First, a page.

Fearless leader Dave hath lamented, again, that we contributors are not contributing as abundantly as we need. He’s right. I would plead busy but in truth, I have to plead hesitant. I’m working, offline, on a few thoughts on issues raised around here, but I’m just not sure I’m up for minding that comment stream. I do, though, have this to say.
Recently, I read a book to review for Kregel Ministry. It was One Year to Better Preaching. This little volume contained more than 52 exercises to strengthen your preaching skills. I’m not going to give you a full review of the text here, because I have done that at my blog and because we’re mainly interested here in promoting books whose profits support our charity, the Ed Stetzer Foundation for Ministers Who Cannot Grow Facial Hair. (The IRS continues to hold up our application for tax-free status. I blame President Ford.)
What reading this book and beginning to implement some of the suggestions raised for me was this question: In what areas do I, as a pastor/teacher/preacher, need to work on continuous improvement? It should go without saying that I am well aware of my need to continuously walk closer to Jesus as a disciple, a husband, and a father. Let me say that, however, for those who want to throw that up before considering the rest of this: I am well aware that my Lord has the right to a better disciple, my wife the right to a better husband, and my children the right to a better father. I am striving to be that.
Now, back on track. Those of us who are preachers and teachers of God’s Word, who are servants of His Church and of local churches, have certain skills that are part of what we do. Many of us have had formal, or at least structured, training for the tasks we undertake. We learned in classrooms or at the feet of masters. Some may have been blessed with both opportunities. Others have learned more from books than from anyone else–which is fine, too. (At least I hope so, personally.)
Yet there often comes a point where we “enter the work” and count ourselves as trained. We may have one area that we still spend time on, but how often do we just ‘lean back’ and think we are past growing in any area? This may not mean you think you’re perfect: you may know you’ll never preach as well as Adrian Rogers, and you may have just decided to give up on improving. After all, they keep coming back, so we must be good enough, right?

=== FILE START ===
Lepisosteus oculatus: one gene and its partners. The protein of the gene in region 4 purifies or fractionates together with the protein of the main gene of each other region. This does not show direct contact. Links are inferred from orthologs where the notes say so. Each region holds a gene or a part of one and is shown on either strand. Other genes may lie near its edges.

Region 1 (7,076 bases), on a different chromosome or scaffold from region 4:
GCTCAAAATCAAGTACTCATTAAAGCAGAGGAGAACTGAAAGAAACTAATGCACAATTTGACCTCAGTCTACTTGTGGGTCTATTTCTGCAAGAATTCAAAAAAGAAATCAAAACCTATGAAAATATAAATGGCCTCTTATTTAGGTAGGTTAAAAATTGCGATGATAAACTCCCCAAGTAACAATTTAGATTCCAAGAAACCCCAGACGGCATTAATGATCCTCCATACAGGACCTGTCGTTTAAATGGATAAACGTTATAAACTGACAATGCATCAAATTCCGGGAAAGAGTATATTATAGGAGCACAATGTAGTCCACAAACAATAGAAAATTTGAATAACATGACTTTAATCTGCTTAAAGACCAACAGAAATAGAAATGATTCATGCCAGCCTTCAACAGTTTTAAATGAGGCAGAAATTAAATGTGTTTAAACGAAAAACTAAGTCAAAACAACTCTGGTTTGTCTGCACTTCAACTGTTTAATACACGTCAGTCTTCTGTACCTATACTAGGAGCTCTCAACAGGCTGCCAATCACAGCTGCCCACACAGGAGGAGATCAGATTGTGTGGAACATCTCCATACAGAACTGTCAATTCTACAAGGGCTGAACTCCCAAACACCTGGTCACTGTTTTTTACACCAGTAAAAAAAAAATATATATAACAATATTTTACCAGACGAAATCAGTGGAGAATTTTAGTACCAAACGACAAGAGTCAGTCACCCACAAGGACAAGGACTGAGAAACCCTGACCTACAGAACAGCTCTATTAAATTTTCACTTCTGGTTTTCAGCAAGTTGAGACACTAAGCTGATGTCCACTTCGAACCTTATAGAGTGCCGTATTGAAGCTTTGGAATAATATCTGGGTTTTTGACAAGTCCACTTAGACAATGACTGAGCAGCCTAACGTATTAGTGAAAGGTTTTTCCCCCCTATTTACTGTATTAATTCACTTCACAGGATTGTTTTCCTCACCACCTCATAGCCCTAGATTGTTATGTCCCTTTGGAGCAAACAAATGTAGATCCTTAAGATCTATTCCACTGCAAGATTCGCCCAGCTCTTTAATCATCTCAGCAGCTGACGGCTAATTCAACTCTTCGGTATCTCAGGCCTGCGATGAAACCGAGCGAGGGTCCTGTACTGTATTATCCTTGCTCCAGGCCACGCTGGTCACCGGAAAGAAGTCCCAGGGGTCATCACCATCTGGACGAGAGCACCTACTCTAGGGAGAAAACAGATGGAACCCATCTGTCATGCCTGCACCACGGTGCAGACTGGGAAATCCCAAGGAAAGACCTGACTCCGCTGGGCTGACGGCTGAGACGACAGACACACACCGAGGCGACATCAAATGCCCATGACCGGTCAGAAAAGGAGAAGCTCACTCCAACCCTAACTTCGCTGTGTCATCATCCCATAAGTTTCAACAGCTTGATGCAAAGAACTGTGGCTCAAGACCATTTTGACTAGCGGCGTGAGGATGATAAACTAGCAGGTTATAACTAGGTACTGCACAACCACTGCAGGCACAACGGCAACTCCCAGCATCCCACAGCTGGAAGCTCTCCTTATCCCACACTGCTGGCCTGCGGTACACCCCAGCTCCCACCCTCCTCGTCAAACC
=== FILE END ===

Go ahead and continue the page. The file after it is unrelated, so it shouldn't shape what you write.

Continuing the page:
I want to challenge you: we are not good enough. Few of us would want doctors that have not read up on current medicine as doctors. We would not want our children or grandchildren to learn math from someone who last looked at a math book 20 years ago. The list goes on and on. Practically every job, volunteer or paid, out there has a component of continuous training and improvement.
Except when it comes to most of us, that training and improvement is voluntary. We can go through every week of preaching and simply get duller…and duller…and, well you get the point.
So I want to issue this challenge to you, to add alongside Mike Leake’s challenge to pray for your wife and Dave Miller’s Fit Pastor Challenge: sharpen your tools. Many of you who serve churches feel you are maxed out, but carve out some time to get better at what you do instead of just doing what you do. Here are some basic suggestions:
1. Dust off an old skill: you should be reading the Bible daily already, right? Why not battle through one of you original languages to do a verse a day in your reading? Maybe it means you can’t read 15 chapters a day of Scripture, but bring back your understanding of the original languages.
2. Sharpen a constantly used skill: many times, we who preach and teach on Sundays have little opportunities to learn by seeing. We’re preaching while great preachers are preaching, teaching while great teachers are teaching. So find a different way. Don’t just listen to the Doug Hibbard Sermon Podcast and wish you were him. Instead, grab a short book on communication and work through it slowly. The aforementioned One Year to Better Preaching is a good thought, but so are any books on communication.
3. Set something aside to truly have a time of sharpening. Honestly, how many of us claim to be busy beyond imagining but still know who won the ball game last night? One inning, one quarter, one rerun of Sportscenter a week is a small price to pay to find a deeper understanding of time management. Who know? You might manage your time well enough to get that quarter back.
None of this should substitute for true spiritual growth. Nothing is a replacement for drawing near to the Risen Christ whom we all proclaim. But there are practical considerations throughout Scripture: Noah knew how to shape a board, Peter knew how to catch a fish. Strengthen the church by admitting you need to grow and then by growing.